Mental Prisoner of the Congress

An except from the President’s statement on the Simpson/Bowles Commission:

This morning, my budget director, Jack Lew, spoke with Chairman Bowles and invited the entire Commission in to meet with him and Secretary Geithner to discuss the Commission’s proposals. Overall, my goal is to build on the steps we’ve already taken to reduce our deficit, like slowing the growth of health care costs, proposing a three-year freeze in non-security discretionary spending and a two-year pay freeze for federal civilian workers, and restoring the rule that we pay for all of our priorities.

I have various disagreements with this, but I think this also illustrates the extent to which the former-Senator President his senior staff full of former legislative aids have become mental prisoners of the legislative process. “Restoring the rule that we pay for all of our priorities” is a references to re-adopting statutory PAYGO rules in the congressional process. That might or might not be a good idea, but if the President does think it’s a good idea he can adopt the same thing unilaterally. He just needs to say “I will veto any bill that increases the deficit relative to current law.”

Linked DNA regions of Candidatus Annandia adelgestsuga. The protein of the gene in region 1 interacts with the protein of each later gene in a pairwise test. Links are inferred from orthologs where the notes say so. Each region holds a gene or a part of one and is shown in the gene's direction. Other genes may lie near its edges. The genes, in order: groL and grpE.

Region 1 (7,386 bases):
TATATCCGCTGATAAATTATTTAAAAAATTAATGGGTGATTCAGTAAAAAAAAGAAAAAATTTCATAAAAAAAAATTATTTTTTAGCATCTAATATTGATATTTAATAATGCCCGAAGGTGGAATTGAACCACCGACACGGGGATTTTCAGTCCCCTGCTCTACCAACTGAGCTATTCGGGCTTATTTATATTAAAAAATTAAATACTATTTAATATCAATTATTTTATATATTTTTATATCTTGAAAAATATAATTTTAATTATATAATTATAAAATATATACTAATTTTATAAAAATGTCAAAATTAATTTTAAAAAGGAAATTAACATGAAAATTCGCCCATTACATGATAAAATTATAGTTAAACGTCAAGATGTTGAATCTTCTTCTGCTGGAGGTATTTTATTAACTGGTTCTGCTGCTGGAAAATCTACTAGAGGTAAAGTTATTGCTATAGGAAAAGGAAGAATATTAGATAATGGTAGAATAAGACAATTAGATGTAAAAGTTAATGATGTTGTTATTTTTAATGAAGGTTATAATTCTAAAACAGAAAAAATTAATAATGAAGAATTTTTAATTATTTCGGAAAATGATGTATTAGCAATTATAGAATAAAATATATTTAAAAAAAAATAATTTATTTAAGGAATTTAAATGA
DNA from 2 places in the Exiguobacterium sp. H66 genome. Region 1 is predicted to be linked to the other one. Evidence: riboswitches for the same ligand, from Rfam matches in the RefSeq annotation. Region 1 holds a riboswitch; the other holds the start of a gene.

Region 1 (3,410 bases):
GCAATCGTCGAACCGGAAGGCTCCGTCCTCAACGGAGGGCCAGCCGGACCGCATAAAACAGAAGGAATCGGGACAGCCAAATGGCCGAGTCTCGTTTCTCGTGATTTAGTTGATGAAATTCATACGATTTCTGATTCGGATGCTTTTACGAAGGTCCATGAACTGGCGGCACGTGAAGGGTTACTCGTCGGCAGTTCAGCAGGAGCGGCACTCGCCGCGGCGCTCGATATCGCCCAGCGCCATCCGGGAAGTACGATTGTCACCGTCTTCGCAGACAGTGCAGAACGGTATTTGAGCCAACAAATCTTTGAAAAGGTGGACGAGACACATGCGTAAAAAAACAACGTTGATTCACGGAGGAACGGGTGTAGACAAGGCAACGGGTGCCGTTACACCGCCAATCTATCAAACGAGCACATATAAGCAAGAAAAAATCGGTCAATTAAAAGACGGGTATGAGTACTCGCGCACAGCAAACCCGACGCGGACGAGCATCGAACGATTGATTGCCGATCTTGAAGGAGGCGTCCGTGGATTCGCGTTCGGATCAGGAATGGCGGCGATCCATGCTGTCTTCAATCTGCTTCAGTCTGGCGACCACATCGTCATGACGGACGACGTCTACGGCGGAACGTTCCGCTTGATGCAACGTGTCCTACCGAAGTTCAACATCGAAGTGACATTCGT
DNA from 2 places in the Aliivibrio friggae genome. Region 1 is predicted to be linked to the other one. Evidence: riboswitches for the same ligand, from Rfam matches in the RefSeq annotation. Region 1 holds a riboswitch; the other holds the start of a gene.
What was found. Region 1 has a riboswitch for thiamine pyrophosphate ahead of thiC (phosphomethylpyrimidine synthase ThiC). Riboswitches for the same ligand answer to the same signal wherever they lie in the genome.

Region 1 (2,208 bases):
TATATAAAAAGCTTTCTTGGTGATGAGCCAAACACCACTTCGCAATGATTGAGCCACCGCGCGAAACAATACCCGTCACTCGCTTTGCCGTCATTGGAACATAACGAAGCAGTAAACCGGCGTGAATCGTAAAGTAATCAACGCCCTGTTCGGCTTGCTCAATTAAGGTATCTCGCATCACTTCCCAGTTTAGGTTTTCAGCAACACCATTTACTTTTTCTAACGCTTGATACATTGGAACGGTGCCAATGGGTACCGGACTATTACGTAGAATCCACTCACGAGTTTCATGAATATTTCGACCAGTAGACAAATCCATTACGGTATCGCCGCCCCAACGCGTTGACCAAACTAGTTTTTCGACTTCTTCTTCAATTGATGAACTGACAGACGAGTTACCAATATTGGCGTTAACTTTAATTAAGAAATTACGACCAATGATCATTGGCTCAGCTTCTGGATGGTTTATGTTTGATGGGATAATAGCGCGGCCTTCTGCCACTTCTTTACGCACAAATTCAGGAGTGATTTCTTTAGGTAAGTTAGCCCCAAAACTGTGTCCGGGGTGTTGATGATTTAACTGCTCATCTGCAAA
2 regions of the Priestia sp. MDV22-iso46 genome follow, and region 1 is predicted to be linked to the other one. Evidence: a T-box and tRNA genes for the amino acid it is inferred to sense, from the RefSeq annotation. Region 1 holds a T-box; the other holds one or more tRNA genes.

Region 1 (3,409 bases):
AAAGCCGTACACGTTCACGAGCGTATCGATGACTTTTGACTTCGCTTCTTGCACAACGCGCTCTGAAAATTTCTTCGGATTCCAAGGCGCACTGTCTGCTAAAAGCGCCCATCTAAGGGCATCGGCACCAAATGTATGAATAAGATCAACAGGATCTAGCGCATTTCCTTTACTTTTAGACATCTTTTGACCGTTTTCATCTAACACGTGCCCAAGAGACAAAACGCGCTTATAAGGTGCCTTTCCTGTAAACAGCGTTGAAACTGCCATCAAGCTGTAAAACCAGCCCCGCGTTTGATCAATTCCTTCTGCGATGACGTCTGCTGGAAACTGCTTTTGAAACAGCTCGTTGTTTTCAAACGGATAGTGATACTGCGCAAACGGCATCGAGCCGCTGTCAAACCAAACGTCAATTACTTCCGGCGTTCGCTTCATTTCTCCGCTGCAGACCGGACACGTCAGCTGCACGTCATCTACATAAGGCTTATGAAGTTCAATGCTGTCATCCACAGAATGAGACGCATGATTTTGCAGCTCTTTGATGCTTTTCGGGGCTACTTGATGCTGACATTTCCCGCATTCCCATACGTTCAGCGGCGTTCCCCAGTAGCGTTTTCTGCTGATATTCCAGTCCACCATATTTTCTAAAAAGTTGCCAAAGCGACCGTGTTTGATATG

He needs to really, really mean it. When people say “what about the AMT patch?” he could say “I’m for AMT patches, but only if they’re paid for.” When people say “what about the Bush tax cuts?” he could say “I’m for middle class tax cuts, but only if they’re paid for.” When people say “whata bout the doc fix?” he could say “I’m against cutting Medicare reimbursement rates, but only if it’s paid for.” Repeat that enough times and suddenly it becomes congress’ problem. Congress wants an AMT patch? Fine, then congress needs to pay for it. There are lots of things the President can’t do in the legislative process, but refusing to sign deficit-increasing bills is something he definitely can do.



45712, 45103